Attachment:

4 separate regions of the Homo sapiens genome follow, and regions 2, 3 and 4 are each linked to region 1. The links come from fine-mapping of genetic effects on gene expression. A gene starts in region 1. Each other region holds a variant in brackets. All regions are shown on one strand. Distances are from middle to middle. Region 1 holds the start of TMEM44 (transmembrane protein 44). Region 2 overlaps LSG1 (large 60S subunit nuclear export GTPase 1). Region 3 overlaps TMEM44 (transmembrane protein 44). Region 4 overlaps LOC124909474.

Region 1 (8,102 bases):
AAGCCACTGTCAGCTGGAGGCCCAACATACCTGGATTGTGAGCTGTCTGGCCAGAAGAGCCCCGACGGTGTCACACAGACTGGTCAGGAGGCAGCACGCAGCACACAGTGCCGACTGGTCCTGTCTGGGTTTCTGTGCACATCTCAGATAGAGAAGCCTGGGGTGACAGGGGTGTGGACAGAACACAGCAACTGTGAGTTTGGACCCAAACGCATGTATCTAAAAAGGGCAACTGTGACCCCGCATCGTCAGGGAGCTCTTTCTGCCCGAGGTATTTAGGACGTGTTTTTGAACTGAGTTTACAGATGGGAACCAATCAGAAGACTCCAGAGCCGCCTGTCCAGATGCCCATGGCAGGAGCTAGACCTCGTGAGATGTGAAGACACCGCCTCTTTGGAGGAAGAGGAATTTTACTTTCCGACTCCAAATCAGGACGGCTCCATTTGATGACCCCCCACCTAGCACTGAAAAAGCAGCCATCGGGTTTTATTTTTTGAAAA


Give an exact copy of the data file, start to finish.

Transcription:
4 separate regions of the Homo sapiens genome follow, and regions 2, 3 and 4 are each linked to region 1. The links come from fine-mapping of genetic effects on gene expression. A gene starts in region 1. Each other region holds a variant in brackets. All regions are shown on one strand. Distances are from middle to middle. Region 1 holds the start of TMEM44 (transmembrane protein 44). Region 2 overlaps LSG1 (large 60S subunit nuclear export GTPase 1). Region 3 overlaps TMEM44 (transmembrane protein 44). Region 4 overlaps LOC124909474.

Region 1 (8,102 bases):
AAGCCACTGTCAGCTGGAGGCCCAACATACCTGGATTGTGAGCTGTCTGGCCAGAAGAGCCCCGACGGTGTCACACAGACTGGTCAGGAGGCAGCACGCAGCACACAGTGCCGACTGGTCCTGTCTGGGTTTCTGTGCACATCTCAGATAGAGAAGCCTGGGGTGACAGGGGTGTGGACAGAACACAGCAACTGTGAGTTTGGACCCAAACGCATGTATCTAAAAAGGGCAACTGTGACCCCGCATCGTCAGGGAGCTCTTTCTGCCCGAGGTATTTAGGACGTGTTTTTGAACTGAGTTTACAGATGGGAACCAATCAGAAGACTCCAGAGCCGCCTGTCCAGATGCCCATGGCAGGAGCTAGACCTCGTGAGATGTGAAGACACCGCCTCTTTGGAGGAAGAGGAATTTTACTTTCCGACTCCAAATCAGGACGGCTCCATTTGATGACCCCCCACCTAGCACTGAAAAAGCAGCCATCGGGTTTTATTTTTTGAAAA